Examining boundaries, barricades and bumps we set
February 8, 2011
Last month we looked at the boundaries, barricades and bumps that come along in life. We discovered that these obstacles can be for our good, or can block our progress. Often it is our responses to them that decide the direction. This month, let’s examine some of the boundaries, barricades and bumps that we set. Are they necessary? Are they of nay benefit? A boundary makes a statement. It says, “don’t come any closer.” Do you have boundaries? Actually, subconsciously you do. Here’s proof: when you are talking one-on-one, face-to-face with someone, how close do you allow their face to get to yours before you become uncomfortable? Most Americans do not want you any closer than 28 inches from the front or 16 inches from behind. I’m told the people of India allow a distance much closer. Either way, there is a boundary. Why? Pastor Vic is not qualified to answer that; you’d have to ask a sociologist. However, we are not interested in the “why,” but rather the “what do we do with it” question.
We want our boundaries respected. That is why we sometimes set up barricades or at the very least, bumps. While a boundary says “Don’t come any closer,” a barricade says, “don’t you dare come any closer.” Sometimes barricades are good and indeed necessary. An alcoholic trying dry out might steer clear of drinking friends, especially those who encourage old habits. On the other hand, people who have been betrayed by those they thought were friends, might put up barriers that keep everyone out. They are afraid to trust. This is a normal human reaction and in the beginning is appropriate. However, as time moves on, one needs to lower the barriers. Keep the boundaries, but lower the barricades. Why? Very simple. You are no longer keeping other out, you are keeping yourself in. Put another way, your barricades have become your prison. No longer are they walls of protection, they are walls of confinement and you are the inmate.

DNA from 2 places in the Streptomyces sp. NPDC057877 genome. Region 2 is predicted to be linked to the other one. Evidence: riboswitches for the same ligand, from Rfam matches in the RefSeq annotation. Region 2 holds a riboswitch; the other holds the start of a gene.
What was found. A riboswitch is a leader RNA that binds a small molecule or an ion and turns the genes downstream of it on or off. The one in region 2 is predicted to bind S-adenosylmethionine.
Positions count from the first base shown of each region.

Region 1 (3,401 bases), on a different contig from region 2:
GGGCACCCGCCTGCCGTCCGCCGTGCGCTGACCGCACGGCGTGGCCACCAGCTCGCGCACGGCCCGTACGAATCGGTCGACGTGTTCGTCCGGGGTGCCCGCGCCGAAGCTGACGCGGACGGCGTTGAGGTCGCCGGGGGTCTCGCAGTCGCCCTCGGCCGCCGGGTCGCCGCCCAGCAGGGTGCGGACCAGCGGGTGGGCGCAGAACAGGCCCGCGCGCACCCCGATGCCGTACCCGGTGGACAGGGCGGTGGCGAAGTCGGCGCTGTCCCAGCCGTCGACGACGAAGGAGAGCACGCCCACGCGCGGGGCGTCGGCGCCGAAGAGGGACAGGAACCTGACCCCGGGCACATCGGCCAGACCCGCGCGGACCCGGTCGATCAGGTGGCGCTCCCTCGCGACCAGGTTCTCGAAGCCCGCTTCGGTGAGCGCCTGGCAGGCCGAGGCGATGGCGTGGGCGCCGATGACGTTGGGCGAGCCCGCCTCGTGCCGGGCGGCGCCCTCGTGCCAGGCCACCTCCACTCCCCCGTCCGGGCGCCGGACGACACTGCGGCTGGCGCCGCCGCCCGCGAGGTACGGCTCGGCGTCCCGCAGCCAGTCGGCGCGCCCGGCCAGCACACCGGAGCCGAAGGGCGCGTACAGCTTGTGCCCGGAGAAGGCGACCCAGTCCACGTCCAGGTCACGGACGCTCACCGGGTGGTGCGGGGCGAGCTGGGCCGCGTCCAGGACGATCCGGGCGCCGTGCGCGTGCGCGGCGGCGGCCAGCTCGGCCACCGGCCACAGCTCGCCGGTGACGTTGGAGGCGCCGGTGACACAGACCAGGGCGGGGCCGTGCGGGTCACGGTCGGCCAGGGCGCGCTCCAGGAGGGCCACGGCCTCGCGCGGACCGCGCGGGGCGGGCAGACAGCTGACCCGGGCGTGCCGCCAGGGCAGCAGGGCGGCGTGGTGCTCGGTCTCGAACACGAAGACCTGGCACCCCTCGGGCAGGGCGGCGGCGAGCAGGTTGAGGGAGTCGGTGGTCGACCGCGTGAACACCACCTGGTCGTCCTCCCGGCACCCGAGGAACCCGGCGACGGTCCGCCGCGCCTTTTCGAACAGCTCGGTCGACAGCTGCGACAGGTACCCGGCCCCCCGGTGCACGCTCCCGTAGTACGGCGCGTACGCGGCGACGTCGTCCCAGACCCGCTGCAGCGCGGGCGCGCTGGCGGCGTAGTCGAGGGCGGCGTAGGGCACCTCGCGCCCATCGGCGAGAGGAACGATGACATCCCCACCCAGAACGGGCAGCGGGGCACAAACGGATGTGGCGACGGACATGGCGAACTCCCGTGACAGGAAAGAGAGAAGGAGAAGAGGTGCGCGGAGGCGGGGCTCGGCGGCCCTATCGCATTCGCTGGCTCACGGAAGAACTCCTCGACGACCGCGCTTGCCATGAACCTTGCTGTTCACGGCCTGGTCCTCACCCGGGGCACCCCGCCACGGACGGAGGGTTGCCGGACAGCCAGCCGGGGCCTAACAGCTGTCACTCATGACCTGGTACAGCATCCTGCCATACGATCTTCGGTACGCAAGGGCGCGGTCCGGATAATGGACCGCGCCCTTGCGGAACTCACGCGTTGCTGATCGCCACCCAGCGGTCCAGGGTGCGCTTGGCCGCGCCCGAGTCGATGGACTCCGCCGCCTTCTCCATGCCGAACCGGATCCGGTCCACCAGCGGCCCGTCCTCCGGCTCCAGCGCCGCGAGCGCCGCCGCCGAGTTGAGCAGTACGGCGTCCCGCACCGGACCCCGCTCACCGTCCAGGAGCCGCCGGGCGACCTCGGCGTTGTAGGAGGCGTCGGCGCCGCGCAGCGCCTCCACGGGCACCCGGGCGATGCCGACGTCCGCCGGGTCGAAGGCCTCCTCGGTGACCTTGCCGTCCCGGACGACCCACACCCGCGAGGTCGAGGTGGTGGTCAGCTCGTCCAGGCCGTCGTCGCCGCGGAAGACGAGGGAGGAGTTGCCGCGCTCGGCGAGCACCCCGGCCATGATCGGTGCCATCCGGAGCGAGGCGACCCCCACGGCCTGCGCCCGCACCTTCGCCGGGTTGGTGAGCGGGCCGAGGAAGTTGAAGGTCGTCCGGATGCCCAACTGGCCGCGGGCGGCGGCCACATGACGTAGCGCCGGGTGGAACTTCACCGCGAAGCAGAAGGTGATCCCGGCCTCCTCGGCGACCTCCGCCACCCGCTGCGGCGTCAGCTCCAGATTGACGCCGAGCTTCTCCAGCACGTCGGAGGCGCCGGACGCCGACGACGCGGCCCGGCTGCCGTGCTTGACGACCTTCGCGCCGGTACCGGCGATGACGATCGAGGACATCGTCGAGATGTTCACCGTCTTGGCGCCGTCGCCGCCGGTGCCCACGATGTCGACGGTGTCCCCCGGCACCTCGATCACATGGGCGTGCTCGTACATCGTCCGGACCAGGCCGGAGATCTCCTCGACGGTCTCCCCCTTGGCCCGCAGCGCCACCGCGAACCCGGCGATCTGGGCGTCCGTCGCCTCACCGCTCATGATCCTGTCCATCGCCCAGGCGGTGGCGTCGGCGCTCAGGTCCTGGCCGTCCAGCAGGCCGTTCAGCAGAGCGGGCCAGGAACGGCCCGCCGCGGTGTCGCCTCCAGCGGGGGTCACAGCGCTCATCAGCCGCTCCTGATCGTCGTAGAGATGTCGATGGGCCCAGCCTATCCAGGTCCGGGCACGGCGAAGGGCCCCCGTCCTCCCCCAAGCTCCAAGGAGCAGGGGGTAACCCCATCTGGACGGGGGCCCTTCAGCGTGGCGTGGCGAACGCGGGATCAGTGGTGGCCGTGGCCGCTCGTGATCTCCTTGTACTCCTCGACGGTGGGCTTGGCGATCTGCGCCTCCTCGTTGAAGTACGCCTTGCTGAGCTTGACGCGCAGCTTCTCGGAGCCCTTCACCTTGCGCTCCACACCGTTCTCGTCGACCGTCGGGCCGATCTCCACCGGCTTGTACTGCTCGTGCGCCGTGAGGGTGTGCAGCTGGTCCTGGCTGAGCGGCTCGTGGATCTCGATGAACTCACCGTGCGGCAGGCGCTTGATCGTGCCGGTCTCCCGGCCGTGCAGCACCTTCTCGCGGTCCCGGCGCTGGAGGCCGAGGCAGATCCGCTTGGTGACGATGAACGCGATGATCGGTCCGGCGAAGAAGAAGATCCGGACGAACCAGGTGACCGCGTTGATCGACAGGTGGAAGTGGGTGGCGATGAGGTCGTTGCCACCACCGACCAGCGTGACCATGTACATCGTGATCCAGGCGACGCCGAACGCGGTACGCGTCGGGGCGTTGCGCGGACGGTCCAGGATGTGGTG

Boundaries are good; we all need to set them. Speed bumps are also good. They tell someone too close to “slow down.” Barricades are all right as long as we control them, not having them control us. How then, does one set barricades that are positive and beneficial? How can we keep them from becoming our prison bars? First, you might need to seek a Pastor and ask for his council. He can either advise you or make a recommendation as to who to see. The bottom line will be to rebuild trust. Trust is an easy word to say, but can be hard to do, especially if you have been hurt or betrayed. Begin trusting again in small increments. A little here, then a little more and so on. Does that guarantee you will never be hurt again? Of course not. However, you will not be imprisoned by doubt and distrust. You can refuse to let it happen. It is a choice. If you would like to discuss this further, please feel free to call. My contact information can be found at the end of this article.
— Victor Cooper is Pastor at the Friendship Harmony Baptist Church, meeting at the Flamingo Bay Clubhouse every Sunday morning at 10 a.m. the clubhouse is located at the corner of Curlew Drive and Stringfellow Road in St. James City. For more information, you may call 283-8331. be sure to follow Pastor Vic’s weekly blog called Monday Morning With Pastor vic. It can be found at preachercooper.com